Some Thomson junior high students got a warm, fuzzy feeling while doing their math. And they're sharing that feeling with cancer patients.
Eighth-graders designed paper quilt squares using congruent pairs of right triangles cut from various sized squares. The math lesson was learned, and many others followed -- lessons of meaningful purpose, collaborative relationships, kindness and generosity.
As a result, 35 real quilts will be donated to the children's oncology floor at the Medical College of Georgia.
"I think they're pretty," eighth-grader Tierra Collins said. "And it's good to help the sick children."
Math coach Sonya Strong came up with the idea, which was inspired by retired teacher "Mrs. Nicholson" who made a quilt for Mrs. Strong's young daughter, Sky, when she was going through radiation treatments for brain cancer several years ago.
"This quilt is still very special to Sky today," Mrs. Strong said. "She still asks for it and uses it."
Mrs. Strong and history teacher Vicki Nicholson co-wrote a grant application for funds to make the quilts. The project was then approved by the McDuffie County Board of Education.
Making shapes and collages from cuts of colored paper is something teachers are accustomed to. Transferring them to cloth and running them through a sewing machine was unfamiliar territory.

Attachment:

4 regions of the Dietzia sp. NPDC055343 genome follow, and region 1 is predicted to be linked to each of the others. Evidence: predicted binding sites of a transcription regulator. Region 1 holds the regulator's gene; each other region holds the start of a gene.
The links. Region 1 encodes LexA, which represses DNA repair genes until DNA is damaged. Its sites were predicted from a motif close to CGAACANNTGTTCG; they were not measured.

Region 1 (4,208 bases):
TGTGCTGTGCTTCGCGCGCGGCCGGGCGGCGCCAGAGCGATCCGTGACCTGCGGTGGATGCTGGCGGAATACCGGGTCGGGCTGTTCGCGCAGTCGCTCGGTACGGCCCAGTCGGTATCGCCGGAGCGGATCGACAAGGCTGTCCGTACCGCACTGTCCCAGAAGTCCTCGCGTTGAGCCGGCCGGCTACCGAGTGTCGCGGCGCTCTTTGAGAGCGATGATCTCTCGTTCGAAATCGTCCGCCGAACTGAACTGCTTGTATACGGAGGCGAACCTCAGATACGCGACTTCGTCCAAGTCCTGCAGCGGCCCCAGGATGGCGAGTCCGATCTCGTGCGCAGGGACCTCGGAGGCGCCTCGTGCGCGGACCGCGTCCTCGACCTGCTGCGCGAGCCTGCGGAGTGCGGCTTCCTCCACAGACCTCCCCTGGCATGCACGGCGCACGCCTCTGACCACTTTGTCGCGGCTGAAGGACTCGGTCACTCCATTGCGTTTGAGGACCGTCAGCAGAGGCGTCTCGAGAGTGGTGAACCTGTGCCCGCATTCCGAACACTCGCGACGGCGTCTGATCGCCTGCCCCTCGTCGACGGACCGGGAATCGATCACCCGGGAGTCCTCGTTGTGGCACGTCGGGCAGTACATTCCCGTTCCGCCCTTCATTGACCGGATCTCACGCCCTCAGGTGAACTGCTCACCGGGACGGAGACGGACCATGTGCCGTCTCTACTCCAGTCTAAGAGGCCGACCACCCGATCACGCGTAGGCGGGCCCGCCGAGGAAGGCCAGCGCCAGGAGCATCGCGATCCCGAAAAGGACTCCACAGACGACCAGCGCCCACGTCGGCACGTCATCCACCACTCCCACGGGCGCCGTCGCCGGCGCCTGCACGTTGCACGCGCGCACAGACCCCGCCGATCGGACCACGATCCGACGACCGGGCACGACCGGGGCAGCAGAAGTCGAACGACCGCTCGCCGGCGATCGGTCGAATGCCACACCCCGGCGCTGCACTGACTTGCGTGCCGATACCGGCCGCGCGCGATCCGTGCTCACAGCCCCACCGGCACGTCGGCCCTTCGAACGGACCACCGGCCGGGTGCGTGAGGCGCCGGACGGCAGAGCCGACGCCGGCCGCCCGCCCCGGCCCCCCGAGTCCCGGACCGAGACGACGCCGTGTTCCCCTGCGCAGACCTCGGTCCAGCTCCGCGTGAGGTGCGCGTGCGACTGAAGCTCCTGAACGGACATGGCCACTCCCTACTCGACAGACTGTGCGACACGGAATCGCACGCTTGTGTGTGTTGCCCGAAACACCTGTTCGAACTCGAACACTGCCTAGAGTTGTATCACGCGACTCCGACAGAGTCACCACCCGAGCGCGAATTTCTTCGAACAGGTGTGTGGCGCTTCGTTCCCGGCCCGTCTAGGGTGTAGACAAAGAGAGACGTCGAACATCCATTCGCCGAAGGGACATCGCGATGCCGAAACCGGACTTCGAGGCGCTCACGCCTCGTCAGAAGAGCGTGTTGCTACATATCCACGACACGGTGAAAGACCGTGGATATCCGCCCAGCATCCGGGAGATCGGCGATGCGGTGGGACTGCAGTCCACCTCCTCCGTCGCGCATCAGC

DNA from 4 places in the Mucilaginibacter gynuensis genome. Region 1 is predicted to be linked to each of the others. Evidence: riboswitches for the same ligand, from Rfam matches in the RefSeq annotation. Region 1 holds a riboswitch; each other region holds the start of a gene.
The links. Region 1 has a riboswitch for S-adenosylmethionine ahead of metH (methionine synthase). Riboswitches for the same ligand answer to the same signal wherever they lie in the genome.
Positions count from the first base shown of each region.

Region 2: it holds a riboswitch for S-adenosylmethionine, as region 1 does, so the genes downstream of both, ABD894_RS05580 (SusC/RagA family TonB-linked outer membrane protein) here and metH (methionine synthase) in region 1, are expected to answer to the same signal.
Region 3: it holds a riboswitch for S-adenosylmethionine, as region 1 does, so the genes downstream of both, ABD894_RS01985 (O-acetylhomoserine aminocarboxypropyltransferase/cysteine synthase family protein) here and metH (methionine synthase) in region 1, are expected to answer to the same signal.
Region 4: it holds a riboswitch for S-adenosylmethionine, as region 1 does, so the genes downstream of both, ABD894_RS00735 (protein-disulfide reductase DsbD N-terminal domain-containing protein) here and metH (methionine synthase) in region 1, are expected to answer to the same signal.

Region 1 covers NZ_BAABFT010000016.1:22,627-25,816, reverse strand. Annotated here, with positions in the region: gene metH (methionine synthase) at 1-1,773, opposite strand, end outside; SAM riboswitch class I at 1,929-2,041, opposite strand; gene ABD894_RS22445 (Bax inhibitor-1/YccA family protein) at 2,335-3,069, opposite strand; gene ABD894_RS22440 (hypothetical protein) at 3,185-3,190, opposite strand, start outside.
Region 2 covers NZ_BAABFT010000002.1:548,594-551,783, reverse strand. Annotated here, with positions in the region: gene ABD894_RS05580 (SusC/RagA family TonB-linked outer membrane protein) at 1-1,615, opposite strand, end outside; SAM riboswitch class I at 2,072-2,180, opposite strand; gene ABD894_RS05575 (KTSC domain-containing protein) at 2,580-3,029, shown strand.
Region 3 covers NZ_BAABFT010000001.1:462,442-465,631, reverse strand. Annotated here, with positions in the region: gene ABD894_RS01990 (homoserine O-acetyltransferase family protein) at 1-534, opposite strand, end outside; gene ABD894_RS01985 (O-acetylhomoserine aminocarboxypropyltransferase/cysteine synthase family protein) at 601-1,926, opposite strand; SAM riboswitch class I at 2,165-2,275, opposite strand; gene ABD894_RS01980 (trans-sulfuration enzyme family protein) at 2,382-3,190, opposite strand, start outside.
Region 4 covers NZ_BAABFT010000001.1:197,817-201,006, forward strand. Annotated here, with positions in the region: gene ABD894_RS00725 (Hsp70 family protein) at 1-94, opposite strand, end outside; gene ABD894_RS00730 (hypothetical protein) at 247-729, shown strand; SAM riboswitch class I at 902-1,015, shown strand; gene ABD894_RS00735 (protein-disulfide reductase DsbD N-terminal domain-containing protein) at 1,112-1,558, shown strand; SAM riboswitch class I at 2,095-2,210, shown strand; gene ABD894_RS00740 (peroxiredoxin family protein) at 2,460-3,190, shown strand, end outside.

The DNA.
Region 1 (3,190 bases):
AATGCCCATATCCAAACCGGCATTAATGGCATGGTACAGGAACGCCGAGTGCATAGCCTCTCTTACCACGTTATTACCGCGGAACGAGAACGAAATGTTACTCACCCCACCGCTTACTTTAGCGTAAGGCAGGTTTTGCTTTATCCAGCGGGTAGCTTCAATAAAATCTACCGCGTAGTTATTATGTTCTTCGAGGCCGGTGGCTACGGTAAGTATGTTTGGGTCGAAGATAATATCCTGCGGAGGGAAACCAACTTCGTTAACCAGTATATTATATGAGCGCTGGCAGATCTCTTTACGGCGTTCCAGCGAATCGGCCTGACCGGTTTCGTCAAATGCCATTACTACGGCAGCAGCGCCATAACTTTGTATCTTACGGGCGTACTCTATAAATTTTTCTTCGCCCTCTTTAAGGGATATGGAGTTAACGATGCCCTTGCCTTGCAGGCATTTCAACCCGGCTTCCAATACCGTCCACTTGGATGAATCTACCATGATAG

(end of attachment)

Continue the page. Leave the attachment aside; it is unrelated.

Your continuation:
Assistant Principal Neal Tam went to work and found some quilters called the "Busy Bees" at Philadelphia United Methodist Church in Harlem.
"We are so grateful to Mr. Tam. Without his assistance and diligence, we would not have ever known about the Busy Bees," Mrs. Strong said.
Busy Bees Chris Miller, Janeth Hitt, Jana Kennedy and Roberta Harris made child-sized quilts, using the students' paper quilt squares as the patterns. The ladies brought several of the finished quilts to the school last week.
"When the Busy Bees brought the quilts in, the kids gave them a standing ovation," Mrs. Strong said. "The quilts exceeded anything we imagined."
Not only was the project used to teach math concepts, but it was incorporated into history class where the students were learning about slavery in America -- quilts were used as maps for escapes to freedom via the Underground Railroad.
"To help these kids understand the Georgia Performance Standards while building character is so special," Mrs. Strong said. "It was all inspired by Mrs. Nicholson. She is very much missed here (at Thomson-McDuffie Junior High School)." p>